Russia tests missile capable of 'deploying multiple nuclear warheads': report
Russia's Ministry of Defense has announced the country's successful successfully launched an "advanced" intercontinental ballistic missile (ICBM), Newsweek reports.
Per The Moscow Times, the missile was launched "from its Kapustin Yar test site on Tuesday."
Managing editor of Special Operations Forces Report (SOFREP), Guy McCardle, told Newsweek"calling ICBMs 'advanced' is unnecessary since such missiles are advanced in nature, 'or they would not be able to accomplish the 'intercontinental' part."
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Earlier this year, The Moscow Times reports, Russia President Vladimir "Putin said a new kind of ICBM would be deployed sometime this year, following U.S. reports that the weapon had failed a recent test," adding, "The Sarmat — dubbed 'Satan 2' by Western analysts — is capable of carrying multiple nuclear warheads and is among Russia's next-generation missiles that Putin has described as 'invincible.'"
Over the past year, Russia has reportedly tested a missile known as the RS-28 Sarmat, which has been dubbed 'Satan II' by media outlets because it will replace another ICBM known as 'Satan.' Though not confirmed, there has been online speculation that a Sarmat may have been the missile tested in Kapustin Yar.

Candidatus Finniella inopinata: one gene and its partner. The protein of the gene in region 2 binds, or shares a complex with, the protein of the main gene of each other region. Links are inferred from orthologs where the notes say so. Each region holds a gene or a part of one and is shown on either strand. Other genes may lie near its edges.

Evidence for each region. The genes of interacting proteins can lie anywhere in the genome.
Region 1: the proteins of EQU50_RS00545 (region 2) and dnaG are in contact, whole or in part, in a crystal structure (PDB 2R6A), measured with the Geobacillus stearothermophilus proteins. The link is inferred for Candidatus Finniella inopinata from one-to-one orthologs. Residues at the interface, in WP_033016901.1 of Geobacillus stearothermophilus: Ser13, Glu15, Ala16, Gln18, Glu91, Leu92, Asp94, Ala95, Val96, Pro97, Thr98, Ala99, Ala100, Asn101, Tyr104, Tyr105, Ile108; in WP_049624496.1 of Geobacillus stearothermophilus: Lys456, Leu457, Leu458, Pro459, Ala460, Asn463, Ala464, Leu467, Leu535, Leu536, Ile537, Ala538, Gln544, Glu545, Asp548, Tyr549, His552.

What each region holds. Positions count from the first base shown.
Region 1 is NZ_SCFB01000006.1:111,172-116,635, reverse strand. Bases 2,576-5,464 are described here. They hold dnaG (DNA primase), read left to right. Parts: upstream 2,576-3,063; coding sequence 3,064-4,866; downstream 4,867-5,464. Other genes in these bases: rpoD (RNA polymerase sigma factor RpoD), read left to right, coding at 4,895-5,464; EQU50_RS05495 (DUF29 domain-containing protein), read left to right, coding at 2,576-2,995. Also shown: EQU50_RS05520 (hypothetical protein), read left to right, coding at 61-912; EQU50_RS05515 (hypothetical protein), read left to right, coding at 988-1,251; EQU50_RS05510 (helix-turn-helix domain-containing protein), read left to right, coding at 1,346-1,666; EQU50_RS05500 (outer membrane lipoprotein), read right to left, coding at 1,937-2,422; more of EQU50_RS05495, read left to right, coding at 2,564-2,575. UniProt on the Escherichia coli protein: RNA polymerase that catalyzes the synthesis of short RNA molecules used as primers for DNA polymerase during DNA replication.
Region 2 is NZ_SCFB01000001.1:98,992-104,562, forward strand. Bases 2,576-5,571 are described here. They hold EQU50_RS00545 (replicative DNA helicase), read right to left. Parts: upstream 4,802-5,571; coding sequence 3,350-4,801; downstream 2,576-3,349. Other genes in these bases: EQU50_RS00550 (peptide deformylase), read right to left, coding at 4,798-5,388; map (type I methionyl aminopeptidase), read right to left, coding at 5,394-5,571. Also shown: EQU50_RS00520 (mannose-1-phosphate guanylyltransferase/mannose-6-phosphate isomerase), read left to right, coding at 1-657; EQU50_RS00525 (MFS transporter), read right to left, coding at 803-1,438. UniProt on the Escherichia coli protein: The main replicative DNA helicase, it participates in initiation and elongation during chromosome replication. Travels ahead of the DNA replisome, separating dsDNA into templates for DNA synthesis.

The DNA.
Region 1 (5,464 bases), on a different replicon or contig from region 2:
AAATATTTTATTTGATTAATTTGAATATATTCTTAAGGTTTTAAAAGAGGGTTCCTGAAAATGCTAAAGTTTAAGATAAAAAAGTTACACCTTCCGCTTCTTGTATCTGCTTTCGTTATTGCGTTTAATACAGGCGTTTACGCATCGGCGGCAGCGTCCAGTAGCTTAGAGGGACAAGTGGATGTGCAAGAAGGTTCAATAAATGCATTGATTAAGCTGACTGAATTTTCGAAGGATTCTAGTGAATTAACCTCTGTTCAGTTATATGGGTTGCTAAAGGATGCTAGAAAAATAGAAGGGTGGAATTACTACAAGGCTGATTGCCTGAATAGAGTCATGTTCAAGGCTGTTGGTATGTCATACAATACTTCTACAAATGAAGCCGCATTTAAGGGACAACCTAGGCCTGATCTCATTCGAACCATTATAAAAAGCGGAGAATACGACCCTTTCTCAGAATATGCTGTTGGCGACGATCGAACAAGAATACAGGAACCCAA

Tuesday's launch comes after Putin announced last month "he would station tactical nuclear weapons in Belarus," and after recently pulling out of the New START treaty, which is "the last remaining nuclear arms control pact it had with the United States" according to Newsweek.
North Atlantic Treaty Organization (NATO) Secretary-General Jens Stoltenberg, said Putin's decision to bow out of the agreement is a sign "he's preparing for more war," Newsweek reports.
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Similarly, McCardle added that his guess is that Putin "wants to remind us that he still has the power to reach out and destroy entire cities anywhere on the planet if he feels like it."
According to Newsweek, Sky News reports the missile launch as the "first successful public test" of such a weapon by Moscow since Putin's withdrawal from the treaty.
Russian media outlet TASS described the launch as a means to "test advanced combat equipment of intercontinental ballistic missiles," but did not provide the type of missile used.
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Newsweek's full report is available at this link. The Moscow Times' report is here.
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